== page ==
Workplace & Trade Unions

Nurses: what now after the ‘No’ vote?

27 April 2023

AS WE go to press NHS managers and Health Minster Steve Barclay are dragging the largest NHS union, the Royal College of Nursing, before the High Court in a bid by to block nurses’ strike action due to start on the May Day weekend.

They claimed that the strike mandate would be invalid from midnight on 1 May and action thereafter was unlawful, opening the union to a massive theft of its funds drawn from members’ subs. RCN leader Pat Cullen called such anti-union laws ‘draconian’ but made it clear that the RCN would never back illegal action.

The Tory government’s actions demonstrate how legal shackles restrict and nullify every aspect of effective trade union action, worse in Britain than almost every other major European country. But it also shows the weakness of trade union leaderships when faced with such tyranny.

Neither the individual unions nor the TUC has done anything serious to mobilise direct action to defy and smash these laws, such as was done in the early 1970s. The revival of rank and file activity in a number of unions lays the foundation for building up defiance, not compliance with these anti-democratic laws and the courts, weighted heavily in the bosses’ favour.

NHS Workers Say NO

For the RCN leaders to restrict themselves to fighting in the bosses’ courts is hardly a surprise. The union’s executive only called this strike when its members, mobilised by the rank and file campaign NHS Workers Say NO, rejected their recommendation to accept the government’s insulting below inflation pay offer for 2022–23 and 2023–24.

In the ballot 54% of those who voted rejected the deal, against 46% voting to accept. Coming on top of general secretary Pat Cullen’s unilateral halving of the claim decided on by the union conference, this shows that no confidence can be put in such leaders.

Rank and file delegates have an opportunity to express this at the RCN conference, which meets on 14–18 May. But more than this, they need to take over the reins of running the dispute, controlling the negotiators and reasserting their original claim of inflation plus 5%.

Most importantly they should send out a message that future strikes, for which a fresh ballot mandate is needed, need to be far more punishing if nurses are to win their claim before ‘Christmas’, as Cullen ominously warned would be necessary with the current strategy.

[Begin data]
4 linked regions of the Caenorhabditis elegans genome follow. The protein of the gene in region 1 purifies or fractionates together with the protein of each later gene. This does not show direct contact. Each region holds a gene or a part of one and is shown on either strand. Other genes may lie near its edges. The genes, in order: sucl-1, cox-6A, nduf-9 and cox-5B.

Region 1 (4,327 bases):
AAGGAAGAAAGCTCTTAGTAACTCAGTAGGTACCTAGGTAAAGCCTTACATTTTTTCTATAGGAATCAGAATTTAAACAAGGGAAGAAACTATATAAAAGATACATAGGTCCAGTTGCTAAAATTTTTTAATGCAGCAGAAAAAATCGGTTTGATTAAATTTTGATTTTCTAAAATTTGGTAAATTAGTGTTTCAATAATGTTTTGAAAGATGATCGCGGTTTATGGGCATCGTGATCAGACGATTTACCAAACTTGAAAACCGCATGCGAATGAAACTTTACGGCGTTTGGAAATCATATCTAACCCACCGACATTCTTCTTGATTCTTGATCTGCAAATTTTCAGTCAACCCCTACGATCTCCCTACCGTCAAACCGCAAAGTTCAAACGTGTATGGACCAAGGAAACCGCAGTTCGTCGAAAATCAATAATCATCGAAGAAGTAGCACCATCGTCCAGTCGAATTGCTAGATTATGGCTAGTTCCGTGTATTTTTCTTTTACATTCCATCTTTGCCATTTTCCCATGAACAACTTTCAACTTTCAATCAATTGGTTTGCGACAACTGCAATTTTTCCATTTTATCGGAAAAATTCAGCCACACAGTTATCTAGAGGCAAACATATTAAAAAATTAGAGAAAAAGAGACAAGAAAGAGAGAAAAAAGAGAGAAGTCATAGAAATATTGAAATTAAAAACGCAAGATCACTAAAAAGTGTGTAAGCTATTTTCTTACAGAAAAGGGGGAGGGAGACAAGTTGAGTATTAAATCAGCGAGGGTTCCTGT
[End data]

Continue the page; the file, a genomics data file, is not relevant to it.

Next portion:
Nurses should also demand maximum unity with all other unions fighting for real pay rises, not just the doctors, but other NHS staff, teachers, lecturers, civil servants, etc. The idea that keeping their distance from other sectors would lead to a better deal has been blown out of the water.

Unite health strikes

But nurses don’t have to wait until then to show their solidarity with other NHS workers. Thanks to the hard work of activists, not least nurses, several Unite health branches are launching strike action, starting at Guy’s and St Thomas’ hospitals in London and the Yorkshire Ambulance Service on 1–2 May.

If the courts rule against the RCN on 27 April and Cullen and the officials call off the strikes, those nurses who are disgusted with their leadership’s backsliding, prevarication and incompetence, should defy the judges and support the Unite NHS strikes wherever possible by not crossing picket lines and if need be by joining Unite.

The very future of the NHS depends on raising the wages of nurses, junior doctors and ancillary staff, not only to cover the last two years’ rampant double digit inflation and attract staff to fill the 133,000 vacancies, but also to recover the £23.5 billion robbed from the NHS by Tory austerity over the past decade.

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